South Pass was the most important landmark on the Oregon Trail; the key to westward migration. Without South Pass, wagon travel across the continent would have been impossible--and Oregon and California would probably not have become a part of the United States. Yet, there's no narrow gorge here--this gap in the Rockies is miles wide.
Emigrant Lorenzo Sawyer:
"Most emigrants have a very erroneous idea of South Pass, and their inquiries about it are amusing enough. They suppose it to be a narrow defile in the Rocky Mountains walled by perpendicular rocks hundreds of feet high. The fact is the pass is a valley some 20 miles wide."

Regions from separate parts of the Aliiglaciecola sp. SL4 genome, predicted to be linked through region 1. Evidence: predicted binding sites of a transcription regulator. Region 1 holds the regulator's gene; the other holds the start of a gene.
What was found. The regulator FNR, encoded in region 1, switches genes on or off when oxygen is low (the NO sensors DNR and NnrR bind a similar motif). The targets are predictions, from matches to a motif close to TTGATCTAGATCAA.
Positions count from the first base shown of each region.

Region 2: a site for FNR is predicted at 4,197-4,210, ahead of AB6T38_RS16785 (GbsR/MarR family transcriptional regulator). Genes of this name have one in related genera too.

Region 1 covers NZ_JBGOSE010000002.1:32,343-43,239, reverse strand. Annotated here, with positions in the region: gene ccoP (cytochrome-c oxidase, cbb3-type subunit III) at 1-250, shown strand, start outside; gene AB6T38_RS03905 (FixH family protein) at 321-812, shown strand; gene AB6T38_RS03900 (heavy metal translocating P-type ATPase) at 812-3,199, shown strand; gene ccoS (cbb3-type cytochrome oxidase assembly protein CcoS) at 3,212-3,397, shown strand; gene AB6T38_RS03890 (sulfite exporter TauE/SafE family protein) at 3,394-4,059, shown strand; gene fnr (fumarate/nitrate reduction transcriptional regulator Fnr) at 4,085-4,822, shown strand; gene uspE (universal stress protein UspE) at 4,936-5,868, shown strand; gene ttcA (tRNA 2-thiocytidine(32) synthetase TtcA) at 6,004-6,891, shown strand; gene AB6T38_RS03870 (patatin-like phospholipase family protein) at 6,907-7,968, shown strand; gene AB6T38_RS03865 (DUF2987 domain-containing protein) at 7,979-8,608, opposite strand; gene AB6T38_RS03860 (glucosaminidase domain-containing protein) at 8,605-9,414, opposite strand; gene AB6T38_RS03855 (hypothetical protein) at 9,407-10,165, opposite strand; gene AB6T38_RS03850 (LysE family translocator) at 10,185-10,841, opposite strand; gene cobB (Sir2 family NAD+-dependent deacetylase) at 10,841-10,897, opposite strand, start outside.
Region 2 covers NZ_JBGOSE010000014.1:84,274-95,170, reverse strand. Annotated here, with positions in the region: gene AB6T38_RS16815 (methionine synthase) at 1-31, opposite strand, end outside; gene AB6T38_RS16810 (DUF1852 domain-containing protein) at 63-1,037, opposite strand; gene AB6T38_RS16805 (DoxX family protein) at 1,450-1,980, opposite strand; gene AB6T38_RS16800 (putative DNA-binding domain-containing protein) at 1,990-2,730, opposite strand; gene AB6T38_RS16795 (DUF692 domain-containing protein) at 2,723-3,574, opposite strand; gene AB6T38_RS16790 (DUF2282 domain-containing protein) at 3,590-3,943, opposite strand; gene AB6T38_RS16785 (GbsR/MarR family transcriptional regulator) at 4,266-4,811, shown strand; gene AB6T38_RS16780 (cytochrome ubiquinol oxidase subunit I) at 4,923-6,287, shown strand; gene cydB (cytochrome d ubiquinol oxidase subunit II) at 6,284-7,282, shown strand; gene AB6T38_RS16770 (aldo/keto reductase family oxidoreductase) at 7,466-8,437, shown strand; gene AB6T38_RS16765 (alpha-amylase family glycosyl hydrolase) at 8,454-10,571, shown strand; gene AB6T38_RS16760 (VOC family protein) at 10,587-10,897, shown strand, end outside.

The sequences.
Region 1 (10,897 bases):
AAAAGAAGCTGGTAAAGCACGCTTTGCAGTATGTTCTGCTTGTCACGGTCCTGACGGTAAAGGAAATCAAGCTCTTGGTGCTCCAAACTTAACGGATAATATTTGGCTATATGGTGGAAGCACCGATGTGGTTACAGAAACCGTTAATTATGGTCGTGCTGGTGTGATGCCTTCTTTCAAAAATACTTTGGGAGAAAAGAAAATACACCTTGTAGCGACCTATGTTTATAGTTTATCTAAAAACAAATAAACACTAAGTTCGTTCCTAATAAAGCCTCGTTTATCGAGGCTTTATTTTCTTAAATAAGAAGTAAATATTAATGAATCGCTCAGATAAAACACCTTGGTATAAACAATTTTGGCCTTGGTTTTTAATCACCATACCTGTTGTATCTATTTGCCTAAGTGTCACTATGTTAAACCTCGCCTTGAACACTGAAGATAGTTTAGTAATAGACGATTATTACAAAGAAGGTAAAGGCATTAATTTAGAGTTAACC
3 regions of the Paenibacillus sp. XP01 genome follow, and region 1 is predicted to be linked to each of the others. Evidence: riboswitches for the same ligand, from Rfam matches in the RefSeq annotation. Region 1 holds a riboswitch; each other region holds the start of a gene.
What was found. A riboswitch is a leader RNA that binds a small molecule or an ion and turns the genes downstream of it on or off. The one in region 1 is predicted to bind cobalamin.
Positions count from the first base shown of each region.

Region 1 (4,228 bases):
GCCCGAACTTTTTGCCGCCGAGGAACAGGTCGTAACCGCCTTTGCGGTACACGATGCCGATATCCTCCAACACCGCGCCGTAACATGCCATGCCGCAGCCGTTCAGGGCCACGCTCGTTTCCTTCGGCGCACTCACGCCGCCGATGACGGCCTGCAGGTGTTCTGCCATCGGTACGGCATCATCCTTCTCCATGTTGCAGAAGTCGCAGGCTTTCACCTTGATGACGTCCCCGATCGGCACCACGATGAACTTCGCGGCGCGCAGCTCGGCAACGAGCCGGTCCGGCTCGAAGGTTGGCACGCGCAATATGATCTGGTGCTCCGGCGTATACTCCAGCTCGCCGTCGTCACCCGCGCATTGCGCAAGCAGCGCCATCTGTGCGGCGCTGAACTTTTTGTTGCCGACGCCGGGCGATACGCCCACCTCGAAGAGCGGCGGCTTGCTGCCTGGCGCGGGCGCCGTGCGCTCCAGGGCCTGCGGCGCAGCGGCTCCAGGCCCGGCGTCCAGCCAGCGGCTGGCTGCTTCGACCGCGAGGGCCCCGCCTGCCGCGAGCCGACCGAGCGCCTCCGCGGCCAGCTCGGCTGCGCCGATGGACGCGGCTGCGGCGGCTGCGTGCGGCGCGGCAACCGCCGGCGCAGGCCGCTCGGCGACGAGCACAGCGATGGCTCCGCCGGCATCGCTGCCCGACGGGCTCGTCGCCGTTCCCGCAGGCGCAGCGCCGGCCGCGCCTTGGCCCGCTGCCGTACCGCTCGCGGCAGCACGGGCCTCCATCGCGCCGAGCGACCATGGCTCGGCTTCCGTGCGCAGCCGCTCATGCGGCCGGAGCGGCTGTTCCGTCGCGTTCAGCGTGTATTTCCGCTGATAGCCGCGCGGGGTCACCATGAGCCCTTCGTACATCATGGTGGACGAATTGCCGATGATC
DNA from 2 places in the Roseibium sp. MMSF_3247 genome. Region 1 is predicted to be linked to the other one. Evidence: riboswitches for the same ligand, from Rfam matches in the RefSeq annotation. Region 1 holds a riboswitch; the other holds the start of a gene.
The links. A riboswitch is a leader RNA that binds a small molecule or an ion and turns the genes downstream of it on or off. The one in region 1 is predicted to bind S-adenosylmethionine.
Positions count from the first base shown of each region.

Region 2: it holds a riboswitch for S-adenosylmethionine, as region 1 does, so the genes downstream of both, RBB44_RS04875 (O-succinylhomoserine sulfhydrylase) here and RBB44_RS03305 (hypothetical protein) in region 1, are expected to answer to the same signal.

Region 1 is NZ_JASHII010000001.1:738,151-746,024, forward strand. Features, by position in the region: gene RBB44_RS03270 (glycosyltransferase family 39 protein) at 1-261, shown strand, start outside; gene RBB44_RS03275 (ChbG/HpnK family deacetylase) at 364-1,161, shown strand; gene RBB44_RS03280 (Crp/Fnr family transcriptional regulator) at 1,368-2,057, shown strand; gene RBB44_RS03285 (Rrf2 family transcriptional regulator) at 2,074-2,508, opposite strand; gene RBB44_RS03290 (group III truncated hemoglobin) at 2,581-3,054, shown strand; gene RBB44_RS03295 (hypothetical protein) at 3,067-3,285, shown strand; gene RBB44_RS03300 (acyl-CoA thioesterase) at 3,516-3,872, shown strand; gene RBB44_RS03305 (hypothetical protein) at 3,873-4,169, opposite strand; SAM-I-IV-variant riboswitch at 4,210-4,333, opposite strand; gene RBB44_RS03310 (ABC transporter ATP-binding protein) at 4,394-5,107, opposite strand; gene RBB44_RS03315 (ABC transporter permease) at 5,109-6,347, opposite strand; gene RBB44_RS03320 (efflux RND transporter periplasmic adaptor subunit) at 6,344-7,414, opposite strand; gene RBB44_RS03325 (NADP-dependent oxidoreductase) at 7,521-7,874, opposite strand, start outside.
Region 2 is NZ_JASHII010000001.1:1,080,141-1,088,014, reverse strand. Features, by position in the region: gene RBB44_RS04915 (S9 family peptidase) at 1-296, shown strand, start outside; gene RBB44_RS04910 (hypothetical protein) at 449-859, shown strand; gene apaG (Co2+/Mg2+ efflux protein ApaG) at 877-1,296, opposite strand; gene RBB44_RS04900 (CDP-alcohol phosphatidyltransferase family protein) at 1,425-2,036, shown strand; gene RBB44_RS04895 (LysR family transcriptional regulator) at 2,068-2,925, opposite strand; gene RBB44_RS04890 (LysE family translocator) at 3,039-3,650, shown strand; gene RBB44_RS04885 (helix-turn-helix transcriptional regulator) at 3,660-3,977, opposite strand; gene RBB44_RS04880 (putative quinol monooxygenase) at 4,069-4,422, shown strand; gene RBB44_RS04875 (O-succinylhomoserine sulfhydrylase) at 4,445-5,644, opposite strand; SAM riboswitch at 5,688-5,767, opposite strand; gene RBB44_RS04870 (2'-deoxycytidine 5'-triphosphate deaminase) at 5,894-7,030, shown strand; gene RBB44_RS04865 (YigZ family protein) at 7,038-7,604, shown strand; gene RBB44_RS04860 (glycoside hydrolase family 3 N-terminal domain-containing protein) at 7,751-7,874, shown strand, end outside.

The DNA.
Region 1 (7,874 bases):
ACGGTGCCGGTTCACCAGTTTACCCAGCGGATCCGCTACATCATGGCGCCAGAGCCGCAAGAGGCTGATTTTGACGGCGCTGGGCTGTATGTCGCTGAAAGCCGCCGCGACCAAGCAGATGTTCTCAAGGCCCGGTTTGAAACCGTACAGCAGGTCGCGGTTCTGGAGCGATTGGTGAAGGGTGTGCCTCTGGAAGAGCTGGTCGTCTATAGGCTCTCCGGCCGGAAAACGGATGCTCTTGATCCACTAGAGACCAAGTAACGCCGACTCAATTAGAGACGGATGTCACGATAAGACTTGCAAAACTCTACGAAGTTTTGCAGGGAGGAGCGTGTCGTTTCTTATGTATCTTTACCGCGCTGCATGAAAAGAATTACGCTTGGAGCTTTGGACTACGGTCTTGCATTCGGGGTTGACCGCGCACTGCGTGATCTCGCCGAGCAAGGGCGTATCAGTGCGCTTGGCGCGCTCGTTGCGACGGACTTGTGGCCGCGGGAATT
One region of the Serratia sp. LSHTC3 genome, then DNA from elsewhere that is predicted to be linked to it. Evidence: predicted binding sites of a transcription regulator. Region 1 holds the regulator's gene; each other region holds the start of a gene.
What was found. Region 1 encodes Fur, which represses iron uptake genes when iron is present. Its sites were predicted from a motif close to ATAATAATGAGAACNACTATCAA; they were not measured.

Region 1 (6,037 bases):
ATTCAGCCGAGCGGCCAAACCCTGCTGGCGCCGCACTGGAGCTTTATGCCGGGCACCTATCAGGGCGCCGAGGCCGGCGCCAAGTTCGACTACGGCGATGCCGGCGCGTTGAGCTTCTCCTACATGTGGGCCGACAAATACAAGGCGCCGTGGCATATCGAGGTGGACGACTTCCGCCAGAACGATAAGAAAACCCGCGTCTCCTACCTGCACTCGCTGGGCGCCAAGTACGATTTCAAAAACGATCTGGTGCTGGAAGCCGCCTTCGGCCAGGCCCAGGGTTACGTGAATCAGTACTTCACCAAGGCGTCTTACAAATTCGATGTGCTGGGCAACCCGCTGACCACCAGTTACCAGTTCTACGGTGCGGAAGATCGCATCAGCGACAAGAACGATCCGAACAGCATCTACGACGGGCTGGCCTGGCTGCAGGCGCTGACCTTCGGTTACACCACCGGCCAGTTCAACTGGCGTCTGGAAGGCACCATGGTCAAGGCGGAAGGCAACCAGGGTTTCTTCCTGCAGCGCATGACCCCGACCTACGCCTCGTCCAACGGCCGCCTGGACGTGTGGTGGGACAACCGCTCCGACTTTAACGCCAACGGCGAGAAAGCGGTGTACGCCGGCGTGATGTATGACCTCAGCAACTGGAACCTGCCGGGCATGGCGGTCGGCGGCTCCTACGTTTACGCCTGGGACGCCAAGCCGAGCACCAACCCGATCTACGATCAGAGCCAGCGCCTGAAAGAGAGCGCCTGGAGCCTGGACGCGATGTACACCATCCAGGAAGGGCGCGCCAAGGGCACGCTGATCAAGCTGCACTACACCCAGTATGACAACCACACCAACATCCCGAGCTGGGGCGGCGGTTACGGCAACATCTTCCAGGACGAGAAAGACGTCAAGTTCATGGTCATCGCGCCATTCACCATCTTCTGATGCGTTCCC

South Pass crossed the continental divide and hence marked the boundary between the United States and Oregon Country. Even though the emigrants were now in Oregon, there was no reason to celebrate. They were still only half-way to their destination. There were a thousand miles yet to travel.